The best images of the World Press Photo 2022

The best images of the World Press Photo 2022

For the first time in the 67-year history, the winner is a photograph without people in it


The World Press Photo Foundation is already known. These are awards that recognize the best photojournalism and documentary photography of the previous year. The winners were chosen from among 64,823 open-format photographs and works, submitted by 4,066 photographers from 130 countries. And this year, it incorporates a novelty. For the first time in its 67-year history, the World Press Photo of the Year is a photograph without people in it.

photography of the year

Kamloops Residential School

Red dresses hanging on crosses along a road commemorate the children who died at the Kamloops Indian Residential School, an institution created to house indigenous children in the 19th century. In 2021, 215 graves of minors who died as a result of abuse were detected. After an investigation, it was estimated that of the more than 150,000 children who passed through the doors of the School, at least 4,100 students died.

amber bracken

graphic report of the year

Save the forests with fire

Indigenous Australians strategically burn land in a practice known as cold burning, in which fires move slowly, burning only the brush and removing the buildup of fuel that feeds larger flames. The Nawarddeken people of the West Arnhem region of Australia have practiced controlled cold burning for tens of thousands of years and see fire as a tool to manage their 13,900 km2 territory.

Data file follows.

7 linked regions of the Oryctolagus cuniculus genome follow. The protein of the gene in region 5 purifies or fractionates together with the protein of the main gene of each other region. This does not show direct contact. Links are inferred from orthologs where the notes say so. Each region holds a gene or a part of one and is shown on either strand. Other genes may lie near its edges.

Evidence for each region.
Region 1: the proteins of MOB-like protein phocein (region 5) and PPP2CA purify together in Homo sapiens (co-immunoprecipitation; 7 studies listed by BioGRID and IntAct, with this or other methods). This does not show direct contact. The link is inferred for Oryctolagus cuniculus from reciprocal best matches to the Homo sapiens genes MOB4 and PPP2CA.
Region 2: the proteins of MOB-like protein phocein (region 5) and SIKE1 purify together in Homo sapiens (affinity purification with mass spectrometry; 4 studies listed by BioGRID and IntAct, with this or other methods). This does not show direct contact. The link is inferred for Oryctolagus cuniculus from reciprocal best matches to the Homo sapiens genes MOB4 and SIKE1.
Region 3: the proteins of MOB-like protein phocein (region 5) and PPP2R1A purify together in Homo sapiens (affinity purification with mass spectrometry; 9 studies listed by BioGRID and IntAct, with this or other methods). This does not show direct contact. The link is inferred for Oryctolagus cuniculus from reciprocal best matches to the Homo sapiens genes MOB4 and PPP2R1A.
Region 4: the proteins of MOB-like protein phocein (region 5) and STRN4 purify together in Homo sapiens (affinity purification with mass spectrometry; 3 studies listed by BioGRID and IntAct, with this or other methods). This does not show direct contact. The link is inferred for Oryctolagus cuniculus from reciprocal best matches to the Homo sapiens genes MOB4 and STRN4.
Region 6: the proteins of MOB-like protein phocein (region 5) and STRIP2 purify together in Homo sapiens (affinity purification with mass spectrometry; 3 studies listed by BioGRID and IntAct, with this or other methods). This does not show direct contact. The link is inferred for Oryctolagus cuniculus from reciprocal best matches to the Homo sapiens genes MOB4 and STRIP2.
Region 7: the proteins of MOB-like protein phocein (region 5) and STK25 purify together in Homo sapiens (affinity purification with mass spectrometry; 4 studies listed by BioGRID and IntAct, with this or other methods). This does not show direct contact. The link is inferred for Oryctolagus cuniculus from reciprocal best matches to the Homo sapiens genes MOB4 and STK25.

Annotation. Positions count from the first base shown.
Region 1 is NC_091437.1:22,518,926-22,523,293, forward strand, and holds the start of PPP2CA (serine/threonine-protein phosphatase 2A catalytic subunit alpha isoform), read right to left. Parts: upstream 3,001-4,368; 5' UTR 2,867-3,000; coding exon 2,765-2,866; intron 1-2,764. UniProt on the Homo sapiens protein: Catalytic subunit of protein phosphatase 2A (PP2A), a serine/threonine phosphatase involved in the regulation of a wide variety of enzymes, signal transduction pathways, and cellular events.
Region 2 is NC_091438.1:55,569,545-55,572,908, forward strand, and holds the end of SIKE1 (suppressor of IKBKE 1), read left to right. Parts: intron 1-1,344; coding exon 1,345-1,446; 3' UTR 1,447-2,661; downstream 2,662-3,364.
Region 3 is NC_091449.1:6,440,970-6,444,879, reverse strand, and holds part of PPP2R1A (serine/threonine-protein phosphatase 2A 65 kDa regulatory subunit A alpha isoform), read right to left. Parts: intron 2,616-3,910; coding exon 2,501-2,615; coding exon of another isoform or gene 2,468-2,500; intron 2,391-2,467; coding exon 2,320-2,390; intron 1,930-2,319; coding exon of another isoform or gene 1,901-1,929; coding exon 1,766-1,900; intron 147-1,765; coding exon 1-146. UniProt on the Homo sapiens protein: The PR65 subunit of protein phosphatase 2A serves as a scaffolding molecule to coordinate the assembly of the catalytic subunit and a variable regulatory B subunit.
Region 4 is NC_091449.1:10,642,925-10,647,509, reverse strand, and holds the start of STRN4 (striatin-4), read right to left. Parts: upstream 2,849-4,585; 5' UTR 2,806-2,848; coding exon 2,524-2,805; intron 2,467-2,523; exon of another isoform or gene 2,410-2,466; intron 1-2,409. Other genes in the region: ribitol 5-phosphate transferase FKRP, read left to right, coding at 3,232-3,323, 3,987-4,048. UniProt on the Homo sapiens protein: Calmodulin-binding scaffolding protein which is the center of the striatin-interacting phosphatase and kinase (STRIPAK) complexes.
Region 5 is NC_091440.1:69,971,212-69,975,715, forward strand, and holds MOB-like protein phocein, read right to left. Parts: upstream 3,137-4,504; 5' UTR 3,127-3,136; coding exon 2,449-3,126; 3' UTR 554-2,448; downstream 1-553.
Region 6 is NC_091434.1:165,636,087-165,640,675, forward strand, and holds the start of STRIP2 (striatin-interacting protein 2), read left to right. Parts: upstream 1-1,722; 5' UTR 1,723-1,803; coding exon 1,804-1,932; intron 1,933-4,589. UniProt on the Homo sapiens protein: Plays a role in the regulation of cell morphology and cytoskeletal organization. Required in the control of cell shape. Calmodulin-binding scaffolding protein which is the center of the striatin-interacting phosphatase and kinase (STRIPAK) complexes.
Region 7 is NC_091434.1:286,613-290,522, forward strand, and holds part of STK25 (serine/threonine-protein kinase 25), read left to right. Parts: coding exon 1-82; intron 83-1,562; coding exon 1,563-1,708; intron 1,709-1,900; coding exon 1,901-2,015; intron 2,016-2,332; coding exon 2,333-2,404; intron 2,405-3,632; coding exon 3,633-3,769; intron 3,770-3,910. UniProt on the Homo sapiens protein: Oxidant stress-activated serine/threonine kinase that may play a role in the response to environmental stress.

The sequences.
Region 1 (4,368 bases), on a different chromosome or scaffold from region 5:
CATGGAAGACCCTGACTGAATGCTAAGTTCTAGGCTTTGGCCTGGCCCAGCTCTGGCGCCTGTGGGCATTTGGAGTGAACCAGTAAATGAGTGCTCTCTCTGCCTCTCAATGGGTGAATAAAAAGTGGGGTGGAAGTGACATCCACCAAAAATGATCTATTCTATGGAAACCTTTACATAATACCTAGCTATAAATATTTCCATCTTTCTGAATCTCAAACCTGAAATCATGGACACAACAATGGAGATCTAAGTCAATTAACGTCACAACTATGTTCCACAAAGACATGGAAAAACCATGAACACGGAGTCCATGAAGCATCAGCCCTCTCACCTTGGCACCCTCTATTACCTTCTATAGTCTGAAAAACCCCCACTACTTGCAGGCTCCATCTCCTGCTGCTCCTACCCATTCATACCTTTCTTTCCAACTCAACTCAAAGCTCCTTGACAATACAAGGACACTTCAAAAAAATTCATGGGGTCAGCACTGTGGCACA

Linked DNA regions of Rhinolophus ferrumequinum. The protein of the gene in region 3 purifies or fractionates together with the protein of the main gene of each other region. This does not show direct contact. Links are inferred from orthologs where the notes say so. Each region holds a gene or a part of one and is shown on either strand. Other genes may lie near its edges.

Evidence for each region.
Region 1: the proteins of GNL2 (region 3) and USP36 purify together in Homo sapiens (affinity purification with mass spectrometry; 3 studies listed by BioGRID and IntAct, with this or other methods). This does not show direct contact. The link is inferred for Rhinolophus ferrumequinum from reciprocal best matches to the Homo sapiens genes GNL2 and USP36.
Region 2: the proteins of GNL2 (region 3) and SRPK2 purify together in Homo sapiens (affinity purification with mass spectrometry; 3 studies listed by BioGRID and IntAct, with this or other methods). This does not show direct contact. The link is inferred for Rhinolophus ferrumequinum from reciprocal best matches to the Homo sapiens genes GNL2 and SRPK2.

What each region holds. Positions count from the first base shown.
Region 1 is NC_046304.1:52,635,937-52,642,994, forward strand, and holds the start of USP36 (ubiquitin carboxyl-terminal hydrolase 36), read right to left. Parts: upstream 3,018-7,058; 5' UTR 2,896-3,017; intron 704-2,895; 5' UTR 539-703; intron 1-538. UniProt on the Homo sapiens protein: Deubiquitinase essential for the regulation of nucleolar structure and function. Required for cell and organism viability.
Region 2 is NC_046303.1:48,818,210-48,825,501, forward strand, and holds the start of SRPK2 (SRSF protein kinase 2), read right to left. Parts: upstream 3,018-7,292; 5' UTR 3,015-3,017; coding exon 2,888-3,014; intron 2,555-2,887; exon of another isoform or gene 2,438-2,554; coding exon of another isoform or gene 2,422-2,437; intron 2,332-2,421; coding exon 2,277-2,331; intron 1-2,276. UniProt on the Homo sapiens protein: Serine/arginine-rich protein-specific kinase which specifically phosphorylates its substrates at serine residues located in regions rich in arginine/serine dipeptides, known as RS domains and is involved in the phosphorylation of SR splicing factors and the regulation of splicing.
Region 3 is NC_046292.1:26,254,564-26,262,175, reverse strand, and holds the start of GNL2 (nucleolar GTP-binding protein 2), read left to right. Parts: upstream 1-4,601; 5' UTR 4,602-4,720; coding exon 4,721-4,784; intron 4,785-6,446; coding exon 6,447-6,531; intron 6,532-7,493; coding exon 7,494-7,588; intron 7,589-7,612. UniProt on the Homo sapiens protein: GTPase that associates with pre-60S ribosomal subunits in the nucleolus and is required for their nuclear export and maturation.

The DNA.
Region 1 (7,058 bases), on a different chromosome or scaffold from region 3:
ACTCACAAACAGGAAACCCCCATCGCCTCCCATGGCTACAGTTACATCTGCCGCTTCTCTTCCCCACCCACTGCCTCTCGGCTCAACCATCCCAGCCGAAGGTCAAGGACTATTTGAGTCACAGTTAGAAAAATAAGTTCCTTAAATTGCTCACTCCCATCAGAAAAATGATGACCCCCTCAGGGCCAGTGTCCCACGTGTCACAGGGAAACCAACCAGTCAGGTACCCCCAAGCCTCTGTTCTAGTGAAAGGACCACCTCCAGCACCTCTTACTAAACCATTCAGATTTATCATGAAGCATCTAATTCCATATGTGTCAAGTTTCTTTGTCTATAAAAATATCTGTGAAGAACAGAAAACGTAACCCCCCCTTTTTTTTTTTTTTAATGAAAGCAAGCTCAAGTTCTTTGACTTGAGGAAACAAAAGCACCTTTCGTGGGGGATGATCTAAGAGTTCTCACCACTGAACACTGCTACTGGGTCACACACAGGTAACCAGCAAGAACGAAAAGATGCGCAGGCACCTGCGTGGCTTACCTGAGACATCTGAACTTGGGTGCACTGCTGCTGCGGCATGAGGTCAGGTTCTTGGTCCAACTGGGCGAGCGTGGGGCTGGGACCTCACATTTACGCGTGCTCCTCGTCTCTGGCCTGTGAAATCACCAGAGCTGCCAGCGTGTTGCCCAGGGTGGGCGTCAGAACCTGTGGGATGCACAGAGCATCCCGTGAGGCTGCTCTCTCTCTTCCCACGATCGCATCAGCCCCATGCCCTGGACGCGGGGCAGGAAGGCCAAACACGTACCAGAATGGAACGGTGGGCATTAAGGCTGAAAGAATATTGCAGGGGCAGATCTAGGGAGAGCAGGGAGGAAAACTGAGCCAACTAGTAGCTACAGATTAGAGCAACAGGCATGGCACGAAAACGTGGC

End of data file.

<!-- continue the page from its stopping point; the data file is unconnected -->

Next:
Matthew Abbott

In the photo, which has been honored with the 'Story of the Year' award, is Conrad Maralngurra, an elderly Nawarddeken, burning grass to protect the community. The night fire will be extinguished naturally when the temperature drops and the humidity level rises.

Matthew Abbott

Long Term Project Award

amazonian dystopia

Since 2019 and coinciding with the Bolsonaro mandate, the devastation of the Brazilian Amazon has gone at its fastest pace in a decade. Its exploitation has a particular impact on indigenous communities that are forced to deal with significant degradation of their environment, as well as their way of life.

The rainforest serves several key environmental functions both regionally and globally, helping to regulate local climate and global climate. Currently, land conversion and deforestation in the Amazon release up to a billion metric tons of carbon per year, not including emissions from forest fires, according to a study published in The Guardian.. An area of ​​extraordinary biodiversity, with some three million species of plants and animals, including endemic and endangered flora and fauna

lalo de almeida

Open Format Award

blood is a seed

The first World Press Photo Open Format Award went to Ecuadorian visual storyteller Isadora Romero. Through the personal history of Romero's family, the project questions the disappearance of seeds, forced migration, racism, colonization and the consequent loss of ancestral knowledge. During the course of the 20th century, 75% of the genetic diversity of agricultural plants was lost globally. One of the main driving forces behind the decline in agrobiodiversity is the drive to grow monocultures of modified and often non-native varieties for higher-yielding crops. A fact that not only affects the population but also cultural memory, something narrated from generation to generation.


Source link